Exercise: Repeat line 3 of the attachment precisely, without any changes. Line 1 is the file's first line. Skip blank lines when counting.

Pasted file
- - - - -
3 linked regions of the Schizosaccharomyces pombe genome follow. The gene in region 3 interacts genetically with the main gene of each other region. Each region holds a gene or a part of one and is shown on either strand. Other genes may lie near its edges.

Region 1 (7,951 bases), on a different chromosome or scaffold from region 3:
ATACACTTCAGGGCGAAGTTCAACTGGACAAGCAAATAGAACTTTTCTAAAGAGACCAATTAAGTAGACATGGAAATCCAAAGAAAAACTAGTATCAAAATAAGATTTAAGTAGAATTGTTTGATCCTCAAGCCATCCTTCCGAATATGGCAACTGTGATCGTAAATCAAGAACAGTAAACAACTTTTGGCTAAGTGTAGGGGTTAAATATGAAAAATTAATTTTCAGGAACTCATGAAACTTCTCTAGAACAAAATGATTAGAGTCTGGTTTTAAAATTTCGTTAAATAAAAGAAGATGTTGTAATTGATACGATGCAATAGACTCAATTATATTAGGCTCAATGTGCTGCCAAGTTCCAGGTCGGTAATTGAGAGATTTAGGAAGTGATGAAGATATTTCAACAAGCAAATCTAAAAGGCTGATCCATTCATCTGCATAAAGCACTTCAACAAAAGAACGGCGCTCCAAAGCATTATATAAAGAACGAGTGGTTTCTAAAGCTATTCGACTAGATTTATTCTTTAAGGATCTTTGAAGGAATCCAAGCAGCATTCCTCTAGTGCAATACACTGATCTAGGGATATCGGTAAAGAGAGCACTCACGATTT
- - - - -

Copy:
ATACACTTCAGGGCGAAGTTCAACTGGACAAGCAAATAGAACTTTTCTAAAGAGACCAATTAAGTAGACATGGAAATCCAAAGAAAAACTAGTATCAAAATAAGATTTAAGTAGAATTGTTTGATCCTCAAGCCATCCTTCCGAATATGGCAACTGTGATCGTAAATCAAGAACAGTAAACAACTTTTGGCTAAGTGTAGGGGTTAAATATGAAAAATTAATTTTCAGGAACTCATGAAACTTCTCTAGAACAAAATGATTAGAGTCTGGTTTTAAAATTTCGTTAAATAAAAGAAGATGTTGTAATTGATACGATGCAATAGACTCAATTATATTAGGCTCAATGTGCTGCCAAGTTCCAGGTCGGTAATTGAGAGATTTAGGAAGTGATGAAGATATTTCAACAAGCAAATCTAAAAGGCTGATCCATTCATCTGCATAAAGCACTTCAACAAAAGAACGGCGCTCCAAAGCATTATATAAAGAACGAGTGGTTTCTAAAGCTATTCGACTAGATTTATTCTTTAAGGATCTTTGAAGGAATCCAAGCAGCATTCCTCTAGTGCAATACACTGATCTAGGGATATCGGTAAAGAGAGCACTCACGATTT